You're One Idea
Away From a Totally Different Life.

Written by Tom

So you’ve considered starting your own business or a side-hustle whilst at university? Great!

There is no better time to start and explore the world of startups and entrepreneurialism. At university, you have the time, an abundance of resources at your fingertips, as well as a massive support network of friends and academics who can help you take your very first steps. More importantly, there is little risk involved as you can still leave university with a degree and get a job if things don’t work out.

If anything, you’ll gain a load of experience which few others will ever have - making you even more competitive in the traditional careers market - and, who knows, you might end up starting something which means you’ll never have to “work” again!

But where do you start and where does this idea come from?

For many, ideas often come from their own personal experiences and things which they encounter in everyday life - it might be related to a passion or it might come from something in which you have particular expertise. But the best way to begin is by looking for problems.!

The secret to startup success is by creating something which people want, and often this comes as a result of solving a problem which is faced by many and providing a solution to this. At the end of the day, for a business to be successful, they must be able to monetise it in some way, and this means that at some stage someone has to pay for what you have created. Whilst it may be tempting to chase an idea which you think will make lots of money, a business will only be successful if it can convince customers to part with their money and to do this you will need a compelling reason for them to do so. As a result, it is vital to understand what problem you are solving!

Once you identify a problem, you need to make sure that whatever idea you come up with provides a suitable solution and is a good “fit”. It’s important to make sure that the solution you come up with actually solves the problem and this dictates whether it is worth building your intended solution in the first place - it’s best to find this out early so you don’t waste time and money creating something which people aren’t interested in! This can all be achieved through testing various hypotheses and any assumptions which have been made when you first came up your idea.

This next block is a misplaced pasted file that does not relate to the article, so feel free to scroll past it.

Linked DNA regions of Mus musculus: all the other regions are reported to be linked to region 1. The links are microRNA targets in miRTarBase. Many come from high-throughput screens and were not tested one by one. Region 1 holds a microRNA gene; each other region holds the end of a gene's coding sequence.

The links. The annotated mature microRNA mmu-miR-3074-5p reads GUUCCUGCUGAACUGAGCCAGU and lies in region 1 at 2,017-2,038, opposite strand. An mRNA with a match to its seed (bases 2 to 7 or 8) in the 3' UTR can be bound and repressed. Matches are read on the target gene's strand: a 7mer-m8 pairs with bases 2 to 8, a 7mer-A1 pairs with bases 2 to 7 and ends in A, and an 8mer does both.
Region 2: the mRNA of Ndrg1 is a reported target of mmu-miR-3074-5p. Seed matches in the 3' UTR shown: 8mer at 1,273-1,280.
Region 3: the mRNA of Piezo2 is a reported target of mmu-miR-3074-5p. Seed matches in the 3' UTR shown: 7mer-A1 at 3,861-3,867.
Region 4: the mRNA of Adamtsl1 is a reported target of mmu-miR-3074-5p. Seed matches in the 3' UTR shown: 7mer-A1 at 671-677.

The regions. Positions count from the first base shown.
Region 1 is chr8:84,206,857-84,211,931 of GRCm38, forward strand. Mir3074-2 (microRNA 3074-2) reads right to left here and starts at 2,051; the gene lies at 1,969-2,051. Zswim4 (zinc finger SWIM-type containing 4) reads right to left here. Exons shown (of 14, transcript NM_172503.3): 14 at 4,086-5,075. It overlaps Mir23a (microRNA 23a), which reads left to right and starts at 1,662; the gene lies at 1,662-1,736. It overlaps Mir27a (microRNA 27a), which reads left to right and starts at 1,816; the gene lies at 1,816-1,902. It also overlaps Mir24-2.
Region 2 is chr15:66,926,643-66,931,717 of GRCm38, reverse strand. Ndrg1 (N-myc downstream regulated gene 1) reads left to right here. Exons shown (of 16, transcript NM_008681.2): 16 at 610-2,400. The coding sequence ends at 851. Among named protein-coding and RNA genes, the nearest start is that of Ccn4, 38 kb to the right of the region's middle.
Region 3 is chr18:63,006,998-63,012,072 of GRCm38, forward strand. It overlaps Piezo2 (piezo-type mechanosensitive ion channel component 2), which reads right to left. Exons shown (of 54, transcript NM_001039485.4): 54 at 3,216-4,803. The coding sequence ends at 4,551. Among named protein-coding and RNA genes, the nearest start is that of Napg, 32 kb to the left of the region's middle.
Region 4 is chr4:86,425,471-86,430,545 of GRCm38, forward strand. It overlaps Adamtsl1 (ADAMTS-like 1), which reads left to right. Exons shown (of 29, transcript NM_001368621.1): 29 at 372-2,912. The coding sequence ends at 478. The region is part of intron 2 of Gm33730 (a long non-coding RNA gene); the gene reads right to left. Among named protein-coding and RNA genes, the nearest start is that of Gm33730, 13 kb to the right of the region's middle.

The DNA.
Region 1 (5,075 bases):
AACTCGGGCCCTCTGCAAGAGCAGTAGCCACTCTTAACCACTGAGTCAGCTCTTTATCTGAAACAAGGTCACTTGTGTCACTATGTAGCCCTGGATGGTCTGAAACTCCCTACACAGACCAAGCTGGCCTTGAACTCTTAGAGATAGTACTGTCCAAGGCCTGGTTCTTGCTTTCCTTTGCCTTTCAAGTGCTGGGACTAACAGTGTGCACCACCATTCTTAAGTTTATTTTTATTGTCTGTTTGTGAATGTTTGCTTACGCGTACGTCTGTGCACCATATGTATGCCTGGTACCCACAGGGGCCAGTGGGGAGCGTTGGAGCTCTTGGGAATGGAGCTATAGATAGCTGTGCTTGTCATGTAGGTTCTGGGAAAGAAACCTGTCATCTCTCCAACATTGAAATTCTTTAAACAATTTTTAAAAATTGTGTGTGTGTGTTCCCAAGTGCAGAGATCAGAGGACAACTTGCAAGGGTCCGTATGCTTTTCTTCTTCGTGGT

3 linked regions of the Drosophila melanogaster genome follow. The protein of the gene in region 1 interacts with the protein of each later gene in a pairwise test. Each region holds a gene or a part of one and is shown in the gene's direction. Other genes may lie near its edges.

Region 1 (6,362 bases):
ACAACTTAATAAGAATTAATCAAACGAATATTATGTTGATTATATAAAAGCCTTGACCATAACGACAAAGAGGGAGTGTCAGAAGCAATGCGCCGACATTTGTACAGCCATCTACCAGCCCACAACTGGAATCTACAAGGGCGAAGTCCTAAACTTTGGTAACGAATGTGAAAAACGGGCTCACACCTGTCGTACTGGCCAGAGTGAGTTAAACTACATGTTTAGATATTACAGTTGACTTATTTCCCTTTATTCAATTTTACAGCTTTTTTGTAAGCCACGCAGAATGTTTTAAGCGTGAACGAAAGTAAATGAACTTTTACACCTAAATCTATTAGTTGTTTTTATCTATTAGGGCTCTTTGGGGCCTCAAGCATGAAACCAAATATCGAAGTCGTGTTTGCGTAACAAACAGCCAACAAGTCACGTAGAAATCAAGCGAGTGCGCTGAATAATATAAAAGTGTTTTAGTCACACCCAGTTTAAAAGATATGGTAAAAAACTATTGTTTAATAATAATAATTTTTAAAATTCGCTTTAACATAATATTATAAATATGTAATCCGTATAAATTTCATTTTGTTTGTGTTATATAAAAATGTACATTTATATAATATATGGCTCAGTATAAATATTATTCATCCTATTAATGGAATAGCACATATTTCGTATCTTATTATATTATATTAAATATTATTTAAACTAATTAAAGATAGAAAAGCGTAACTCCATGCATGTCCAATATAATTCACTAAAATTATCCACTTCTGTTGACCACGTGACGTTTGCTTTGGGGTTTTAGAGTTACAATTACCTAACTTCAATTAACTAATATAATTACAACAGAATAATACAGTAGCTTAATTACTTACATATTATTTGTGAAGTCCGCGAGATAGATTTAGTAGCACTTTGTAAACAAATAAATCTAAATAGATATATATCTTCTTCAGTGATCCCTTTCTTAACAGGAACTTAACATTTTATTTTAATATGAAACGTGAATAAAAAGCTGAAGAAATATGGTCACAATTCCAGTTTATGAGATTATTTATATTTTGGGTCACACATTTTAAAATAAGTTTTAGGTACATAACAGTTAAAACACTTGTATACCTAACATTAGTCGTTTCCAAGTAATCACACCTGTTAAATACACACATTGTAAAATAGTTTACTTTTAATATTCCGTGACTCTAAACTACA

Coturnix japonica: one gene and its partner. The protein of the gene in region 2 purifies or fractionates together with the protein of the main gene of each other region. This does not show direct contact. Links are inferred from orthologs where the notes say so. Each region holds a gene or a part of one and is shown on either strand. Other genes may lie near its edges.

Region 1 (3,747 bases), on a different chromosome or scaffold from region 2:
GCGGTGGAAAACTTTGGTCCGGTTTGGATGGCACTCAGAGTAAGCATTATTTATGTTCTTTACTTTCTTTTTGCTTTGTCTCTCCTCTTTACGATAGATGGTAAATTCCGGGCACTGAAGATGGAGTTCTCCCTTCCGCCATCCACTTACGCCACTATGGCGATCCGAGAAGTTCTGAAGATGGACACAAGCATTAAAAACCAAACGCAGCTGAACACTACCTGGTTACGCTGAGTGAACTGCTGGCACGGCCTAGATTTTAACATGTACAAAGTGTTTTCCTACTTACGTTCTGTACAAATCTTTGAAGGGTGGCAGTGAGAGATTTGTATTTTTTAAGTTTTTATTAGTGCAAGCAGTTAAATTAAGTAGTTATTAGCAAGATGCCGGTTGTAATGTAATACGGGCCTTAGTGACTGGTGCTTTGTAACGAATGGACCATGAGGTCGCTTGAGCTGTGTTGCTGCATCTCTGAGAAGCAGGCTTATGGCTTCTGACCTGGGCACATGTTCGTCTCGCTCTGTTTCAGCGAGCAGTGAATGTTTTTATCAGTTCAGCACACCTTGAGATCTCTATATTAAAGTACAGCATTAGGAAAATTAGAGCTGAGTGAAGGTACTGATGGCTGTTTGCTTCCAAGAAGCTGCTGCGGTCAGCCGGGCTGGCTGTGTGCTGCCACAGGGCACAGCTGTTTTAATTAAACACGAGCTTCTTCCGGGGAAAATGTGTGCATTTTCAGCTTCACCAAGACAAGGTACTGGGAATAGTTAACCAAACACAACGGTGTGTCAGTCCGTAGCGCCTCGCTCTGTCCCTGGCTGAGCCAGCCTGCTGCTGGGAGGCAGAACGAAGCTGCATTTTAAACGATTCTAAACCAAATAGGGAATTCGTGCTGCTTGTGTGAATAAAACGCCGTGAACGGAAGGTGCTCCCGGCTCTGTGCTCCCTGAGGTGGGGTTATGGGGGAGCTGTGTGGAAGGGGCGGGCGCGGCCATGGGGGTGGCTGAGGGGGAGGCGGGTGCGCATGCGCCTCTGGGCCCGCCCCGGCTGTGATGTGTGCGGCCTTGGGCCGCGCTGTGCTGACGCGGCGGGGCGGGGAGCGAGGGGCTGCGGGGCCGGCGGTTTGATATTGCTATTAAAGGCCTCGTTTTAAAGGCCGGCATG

So what’s the best way of doing this?

Simply, you are faced with two questions which need exploring further:

  • Are potential customers faced with the problem which you believe them to have?
  • Is the solution which you are providing, preferred by the potential customers, particularly when compared with alternatives?

When examining both of these questions, it’s important to make sure that the problem is widespread enough that it is commercially viable to create a solution for it, as well as ensuring that you will also be able to deliver it. If you find that the answer to both questions is “yes”, then you have found Problem-Solution Fit, which means you can start working towards making your idea a reality. In expanding on these questions, the use of the “5 Whys” - repeatedly asking the question “why?” each time you get an answer from the potential customer, five times - can be useful in getting down to the root cause of these answers, particularly if the answer to either of the two questions above turns out to be “no”.